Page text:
Closed vial technology

Published: 22-Jun-2010

Ready-to-fill syringes are increasingly being adopted by pharma, so what about ready-to-fill vials? Germana Molinari, manager of fill/finish process design in Foster Wheeler’s Milan Pharma division, looks at closed vial technology

Ready-to-fill syringes are increasingly being adopted by pharma, so what about ready-to-fill vials? Germana Molinari, manager of fill/finish process design in Foster Wheeler’s Milan Pharma division, looks at closed vial technology

Two essential questions currently preoccupy the pharmaceutical world. The first arises from considerable regulatory emphasis on assuring environ-mental safety in critical areas in aseptic filling. The question is: ‘Can the critical area that is to be strictly controlled (i.e. the filling/working area) be reduced as much as possible without introducing added issues of complexity and rigidity in operations often caused by the introduction of isolation technology?’

The pharmaceutical industry is also looking to achieve greater efficiency and effectiveness and to have a stronger focus on core business. This gives rise to the second question: ‘Is it possible to concentrate only on that which adds value to the product (i.e. formulation and filling) and to apply the same concept of ready-to-fill containers currently widely used for syringes to vials?’ In doing so, companies could remove the need for component preparation, which accounts for significant capital and operational costs, validation activities, daily manufacturing activities and is not an added-value step.

A possible answer could be the new concept of “closed vial technology”, based on a vial that is delivered clean and sterile with the stopper in place. This has the evident advantage of eliminating some complex operational steps that are required with traditional open vials, such as vial washing and depyrogenating as well as stopper washing, siliconisation and sterilisation.

This new filling technology is based on a needle that pierces the stopper and dispenses the liquid and then a laser re-sealing the pierce trace. It was developed by Aseptic Technologies of Belgium, with the aim of increasing quality for patients, but has also resulted in a simplification of the filling process itself.

The closed vial, registered under the name Crystal, is composed of five elements (see pic below):

•A polymer vial body, made of a copolymer based on cyclic and linear olefins (COC) that offers high transparency, low density, scratch resistance, excellent moisture barrier, resistance to aqueous and polar organic media, as well as ability to withstand the final steam sterilisation and gamma radiation

• A bottom ring that enhances vial stability and provides a tight hold of the vial during needle withdraw, avoiding the lifting up of the vial itself

• The stopper is made of thermoplastic elastomer which, by absorbing laser energy, melts without burning and allows pierce trace resealing after filling

• A top ring ensures closure integrity by means of a tight seal between vial body and the stopper

• A flip cap ensures protection of the piercing area until such time as the cap is opened.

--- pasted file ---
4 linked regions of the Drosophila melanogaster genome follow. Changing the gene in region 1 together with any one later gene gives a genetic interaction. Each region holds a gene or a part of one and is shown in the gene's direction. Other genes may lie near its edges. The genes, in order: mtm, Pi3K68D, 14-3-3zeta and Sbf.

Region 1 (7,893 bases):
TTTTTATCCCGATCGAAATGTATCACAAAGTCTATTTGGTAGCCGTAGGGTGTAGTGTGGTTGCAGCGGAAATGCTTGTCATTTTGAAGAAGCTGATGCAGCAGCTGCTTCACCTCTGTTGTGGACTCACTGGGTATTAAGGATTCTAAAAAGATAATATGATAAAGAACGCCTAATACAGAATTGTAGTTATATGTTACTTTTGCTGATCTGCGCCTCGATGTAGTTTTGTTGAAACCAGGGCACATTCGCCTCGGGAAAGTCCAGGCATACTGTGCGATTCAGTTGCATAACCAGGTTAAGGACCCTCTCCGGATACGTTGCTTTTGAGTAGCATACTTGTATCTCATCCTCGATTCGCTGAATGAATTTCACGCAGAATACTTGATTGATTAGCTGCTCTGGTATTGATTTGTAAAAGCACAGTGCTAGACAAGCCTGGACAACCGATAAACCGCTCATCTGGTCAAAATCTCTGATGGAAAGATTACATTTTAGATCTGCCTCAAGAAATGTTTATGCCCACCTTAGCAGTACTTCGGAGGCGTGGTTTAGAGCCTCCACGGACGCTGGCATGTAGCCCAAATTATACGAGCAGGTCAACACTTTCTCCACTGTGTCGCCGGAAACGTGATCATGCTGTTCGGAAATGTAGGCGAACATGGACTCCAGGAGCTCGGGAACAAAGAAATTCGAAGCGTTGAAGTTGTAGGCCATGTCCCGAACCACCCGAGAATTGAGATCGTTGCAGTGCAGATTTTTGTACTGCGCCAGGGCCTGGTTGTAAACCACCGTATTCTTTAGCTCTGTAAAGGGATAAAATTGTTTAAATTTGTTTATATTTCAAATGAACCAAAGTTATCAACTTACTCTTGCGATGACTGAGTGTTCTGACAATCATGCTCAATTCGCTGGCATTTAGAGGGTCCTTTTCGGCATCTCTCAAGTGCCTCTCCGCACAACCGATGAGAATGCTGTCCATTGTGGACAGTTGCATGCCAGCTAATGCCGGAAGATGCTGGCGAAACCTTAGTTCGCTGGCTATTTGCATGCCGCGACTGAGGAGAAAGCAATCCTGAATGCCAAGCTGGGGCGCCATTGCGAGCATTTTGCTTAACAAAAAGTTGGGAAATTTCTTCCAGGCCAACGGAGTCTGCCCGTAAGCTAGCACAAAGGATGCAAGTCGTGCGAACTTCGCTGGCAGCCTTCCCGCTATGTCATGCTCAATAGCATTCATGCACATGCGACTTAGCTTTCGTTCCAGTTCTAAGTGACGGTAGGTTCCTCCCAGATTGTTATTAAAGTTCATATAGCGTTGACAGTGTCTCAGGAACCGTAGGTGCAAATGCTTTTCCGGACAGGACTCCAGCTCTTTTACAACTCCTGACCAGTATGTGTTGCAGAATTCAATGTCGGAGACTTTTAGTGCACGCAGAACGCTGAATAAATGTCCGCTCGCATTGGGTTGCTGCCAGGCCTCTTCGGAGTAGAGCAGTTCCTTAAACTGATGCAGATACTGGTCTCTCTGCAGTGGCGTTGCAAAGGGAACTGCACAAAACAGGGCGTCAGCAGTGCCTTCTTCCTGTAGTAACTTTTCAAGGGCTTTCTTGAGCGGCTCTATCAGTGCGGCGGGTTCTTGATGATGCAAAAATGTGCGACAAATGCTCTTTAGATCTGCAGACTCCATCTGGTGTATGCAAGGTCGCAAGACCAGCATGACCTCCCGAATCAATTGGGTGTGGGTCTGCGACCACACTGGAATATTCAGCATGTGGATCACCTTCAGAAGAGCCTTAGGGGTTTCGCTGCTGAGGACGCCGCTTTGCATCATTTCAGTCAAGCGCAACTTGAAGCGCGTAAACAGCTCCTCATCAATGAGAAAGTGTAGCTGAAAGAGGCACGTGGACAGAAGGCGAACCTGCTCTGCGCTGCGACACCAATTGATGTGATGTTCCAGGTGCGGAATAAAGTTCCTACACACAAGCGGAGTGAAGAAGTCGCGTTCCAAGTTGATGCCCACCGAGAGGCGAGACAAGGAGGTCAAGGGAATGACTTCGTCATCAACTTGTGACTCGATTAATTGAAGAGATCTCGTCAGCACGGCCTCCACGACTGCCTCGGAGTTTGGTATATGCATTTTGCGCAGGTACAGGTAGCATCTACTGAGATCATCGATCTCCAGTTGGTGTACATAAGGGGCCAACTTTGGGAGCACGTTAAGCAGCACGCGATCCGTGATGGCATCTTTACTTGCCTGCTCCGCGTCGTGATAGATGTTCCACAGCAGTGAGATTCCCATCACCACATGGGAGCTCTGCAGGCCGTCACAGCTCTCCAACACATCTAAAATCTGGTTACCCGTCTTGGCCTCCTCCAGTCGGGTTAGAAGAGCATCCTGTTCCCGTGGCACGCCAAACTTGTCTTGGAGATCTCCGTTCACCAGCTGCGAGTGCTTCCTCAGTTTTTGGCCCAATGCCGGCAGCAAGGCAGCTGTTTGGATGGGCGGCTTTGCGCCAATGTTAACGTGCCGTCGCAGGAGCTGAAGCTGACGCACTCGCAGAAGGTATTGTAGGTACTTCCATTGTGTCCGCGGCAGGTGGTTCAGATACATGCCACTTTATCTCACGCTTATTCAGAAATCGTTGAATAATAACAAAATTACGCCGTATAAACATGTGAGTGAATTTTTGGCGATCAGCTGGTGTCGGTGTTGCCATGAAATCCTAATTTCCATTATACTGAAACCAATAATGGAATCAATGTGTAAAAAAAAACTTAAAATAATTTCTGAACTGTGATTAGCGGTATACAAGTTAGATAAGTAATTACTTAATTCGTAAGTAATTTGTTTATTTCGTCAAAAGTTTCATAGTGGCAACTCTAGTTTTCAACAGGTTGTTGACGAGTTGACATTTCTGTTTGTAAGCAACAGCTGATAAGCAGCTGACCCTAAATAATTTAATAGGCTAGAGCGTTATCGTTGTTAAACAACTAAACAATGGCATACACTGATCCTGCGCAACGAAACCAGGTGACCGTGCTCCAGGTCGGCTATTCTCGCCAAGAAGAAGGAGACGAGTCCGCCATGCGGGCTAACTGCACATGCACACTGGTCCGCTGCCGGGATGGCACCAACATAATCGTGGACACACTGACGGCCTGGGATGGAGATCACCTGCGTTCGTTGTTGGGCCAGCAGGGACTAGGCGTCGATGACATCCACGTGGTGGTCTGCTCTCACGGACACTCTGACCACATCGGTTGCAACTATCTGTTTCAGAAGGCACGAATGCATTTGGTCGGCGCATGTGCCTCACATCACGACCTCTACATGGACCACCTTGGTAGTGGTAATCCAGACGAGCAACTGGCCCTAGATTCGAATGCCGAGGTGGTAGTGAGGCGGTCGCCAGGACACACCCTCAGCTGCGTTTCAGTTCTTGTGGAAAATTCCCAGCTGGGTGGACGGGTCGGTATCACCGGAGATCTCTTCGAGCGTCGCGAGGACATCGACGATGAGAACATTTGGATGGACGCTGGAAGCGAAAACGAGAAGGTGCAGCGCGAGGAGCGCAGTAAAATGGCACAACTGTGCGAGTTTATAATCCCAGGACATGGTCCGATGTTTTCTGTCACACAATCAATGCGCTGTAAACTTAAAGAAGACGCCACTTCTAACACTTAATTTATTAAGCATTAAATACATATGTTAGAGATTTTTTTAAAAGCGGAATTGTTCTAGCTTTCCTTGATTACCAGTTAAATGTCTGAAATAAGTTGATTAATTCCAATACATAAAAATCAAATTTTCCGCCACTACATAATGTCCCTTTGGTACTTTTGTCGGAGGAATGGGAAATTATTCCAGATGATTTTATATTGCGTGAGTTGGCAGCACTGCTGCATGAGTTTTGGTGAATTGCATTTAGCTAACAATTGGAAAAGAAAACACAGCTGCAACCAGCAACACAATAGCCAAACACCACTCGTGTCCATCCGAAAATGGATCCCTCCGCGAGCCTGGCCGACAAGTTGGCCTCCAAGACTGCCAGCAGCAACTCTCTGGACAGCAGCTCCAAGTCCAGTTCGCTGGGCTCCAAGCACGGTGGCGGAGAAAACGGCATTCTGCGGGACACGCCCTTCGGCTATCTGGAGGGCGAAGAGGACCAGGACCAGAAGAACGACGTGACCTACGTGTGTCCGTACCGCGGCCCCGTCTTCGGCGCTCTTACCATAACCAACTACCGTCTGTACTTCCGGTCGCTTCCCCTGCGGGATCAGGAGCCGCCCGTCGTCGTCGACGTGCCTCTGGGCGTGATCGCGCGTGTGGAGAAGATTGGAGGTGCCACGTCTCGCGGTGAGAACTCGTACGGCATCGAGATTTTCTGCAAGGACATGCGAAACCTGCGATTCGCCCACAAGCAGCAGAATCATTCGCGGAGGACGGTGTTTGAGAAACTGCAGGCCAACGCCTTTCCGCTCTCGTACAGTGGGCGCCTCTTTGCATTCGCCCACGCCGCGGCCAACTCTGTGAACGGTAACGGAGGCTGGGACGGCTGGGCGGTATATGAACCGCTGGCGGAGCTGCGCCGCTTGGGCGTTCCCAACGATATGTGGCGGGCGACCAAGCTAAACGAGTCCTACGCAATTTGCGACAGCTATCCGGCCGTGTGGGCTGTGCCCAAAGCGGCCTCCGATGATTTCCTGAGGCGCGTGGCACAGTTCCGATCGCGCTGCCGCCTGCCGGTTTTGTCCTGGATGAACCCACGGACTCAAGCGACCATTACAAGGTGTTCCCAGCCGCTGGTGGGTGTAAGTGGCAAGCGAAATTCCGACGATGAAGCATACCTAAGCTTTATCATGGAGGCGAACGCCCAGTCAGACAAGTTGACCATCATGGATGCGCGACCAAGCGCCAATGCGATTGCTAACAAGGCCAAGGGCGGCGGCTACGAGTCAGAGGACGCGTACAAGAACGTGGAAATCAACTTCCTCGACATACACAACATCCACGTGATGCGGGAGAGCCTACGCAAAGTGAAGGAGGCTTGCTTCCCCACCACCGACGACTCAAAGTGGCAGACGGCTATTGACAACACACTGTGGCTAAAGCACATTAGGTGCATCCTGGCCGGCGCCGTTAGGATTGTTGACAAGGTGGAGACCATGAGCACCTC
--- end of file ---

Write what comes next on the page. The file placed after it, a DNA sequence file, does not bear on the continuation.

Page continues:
Crystal is manufactured by moulding and immediately afterwards assembling the body and the stopper in a Grade A area; further assembly of the top and the bottom rings is performed in a Grade C environment. Then the assembled vials, arranged inside boxes on a pallet, are finally gamma sterilised.

A specific filling line has been designed for the Crystal vials and is composed of the following stations:

• A loading station protected by uni-directional flow provided with a semi-automatic device for box opening

• An optional mini e-beam for surface

re-sterilisation of the top of the vial, which will be in contact with the filling needle during piercing

• A filling station where a needle pierces the stopper, dispenses the liquid and is withdrawn

• A laser system that reseals the pierce trace on the stopper, fully restoring closure integrity

• A capping station based on snap-fit technology

Three major sizes of filling machines (all able to handle vial sizes ranging from 1 to 50ml) are available. The Laboratory version is for very small batches, with a maximum output of 7 vials/min. The Clinical version, designed for clinical batches and small commercial batches, is equipped with two or three needles with a maximum output of 75 vials/min. The Production model is designed for large commercial batches, equipped with 6 to 24 needles, with a maximum output of 600 vials/min.

Crystal vials can also be used for freeze-dried products, through the use of a special device with a funnel shape that is placed on the top of the vial after filling. At the start of the cycle, shelves are lowered to push down a “Penetrator”, which re-opens the stopper at the piercing trace. The Penetrator is maintained in that position by the shelves during the lyophilisation cycle. After unloading, the vials are resealed by laser and finally capped.

In summary, the key benefits of the closed vial technology are better sterility assurance and reduced particle presence through keeping the vial closed; a simple process, that is very focused on filling; easier handling of highly potent drugs; and easy container handling with very robust, rather than breakable vials.


This article is based on a presentation given at a major pharmaceutical company’s internal seminar

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